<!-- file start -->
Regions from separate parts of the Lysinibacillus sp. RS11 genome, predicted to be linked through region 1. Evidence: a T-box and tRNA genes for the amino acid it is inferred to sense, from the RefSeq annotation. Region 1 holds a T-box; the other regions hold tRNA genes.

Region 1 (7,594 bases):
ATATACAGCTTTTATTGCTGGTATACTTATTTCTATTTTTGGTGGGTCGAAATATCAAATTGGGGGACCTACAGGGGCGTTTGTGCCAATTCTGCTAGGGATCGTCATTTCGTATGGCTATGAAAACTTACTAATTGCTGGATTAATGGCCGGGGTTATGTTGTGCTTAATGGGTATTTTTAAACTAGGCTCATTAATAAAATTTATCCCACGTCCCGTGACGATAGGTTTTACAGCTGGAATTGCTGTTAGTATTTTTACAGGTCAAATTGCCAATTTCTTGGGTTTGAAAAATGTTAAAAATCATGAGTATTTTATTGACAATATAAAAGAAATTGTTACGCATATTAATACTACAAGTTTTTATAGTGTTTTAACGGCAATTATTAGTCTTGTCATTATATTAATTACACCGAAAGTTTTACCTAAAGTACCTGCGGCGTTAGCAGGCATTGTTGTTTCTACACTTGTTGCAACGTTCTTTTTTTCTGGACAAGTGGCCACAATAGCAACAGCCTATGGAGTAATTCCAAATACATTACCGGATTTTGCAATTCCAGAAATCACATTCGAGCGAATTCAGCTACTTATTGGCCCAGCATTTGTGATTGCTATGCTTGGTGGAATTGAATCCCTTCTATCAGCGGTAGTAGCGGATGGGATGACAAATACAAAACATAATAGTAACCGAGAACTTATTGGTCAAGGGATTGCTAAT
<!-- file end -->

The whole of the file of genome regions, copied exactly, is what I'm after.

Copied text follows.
Regions from separate parts of the Lysinibacillus sp. RS11 genome, predicted to be linked through region 1. Evidence: a T-box and tRNA genes for the amino acid it is inferred to sense, from the RefSeq annotation. Region 1 holds a T-box; the other regions hold tRNA genes.

Region 1 (7,594 bases):
ATATACAGCTTTTATTGCTGGTATACTTATTTCTATTTTTGGTGGGTCGAAATATCAAATTGGGGGACCTACAGGGGCGTTTGTGCCAATTCTGCTAGGGATCGTCATTTCGTATGGCTATGAAAACTTACTAATTGCTGGATTAATGGCCGGGGTTATGTTGTGCTTAATGGGTATTTTTAAACTAGGCTCATTAATAAAATTTATCCCACGTCCCGTGACGATAGGTTTTACAGCTGGAATTGCTGTTAGTATTTTTACAGGTCAAATTGCCAATTTCTTGGGTTTGAAAAATGTTAAAAATCATGAGTATTTTATTGACAATATAAAAGAAATTGTTACGCATATTAATACTACAAGTTTTTATAGTGTTTTAACGGCAATTATTAGTCTTGTCATTATATTAATTACACCGAAAGTTTTACCTAAAGTACCTGCGGCGTTAGCAGGCATTGTTGTTTCTACACTTGTTGCAACGTTCTTTTTTTCTGGACAAGTGGCCACAATAGCAACAGCCTATGGAGTAATTCCAAATACATTACCGGATTTTGCAATTCCAGAAATCACATTCGAGCGAATTCAGCTACTTATTGGCCCAGCATTTGTGATTGCTATGCTTGGTGGAATTGAATCCCTTCTATCAGCGGTAGTAGCGGATGGGATGACAAATACAAAACATAATAGTAACCGAGAACTTATTGGTCAAGGGATTGCTAAT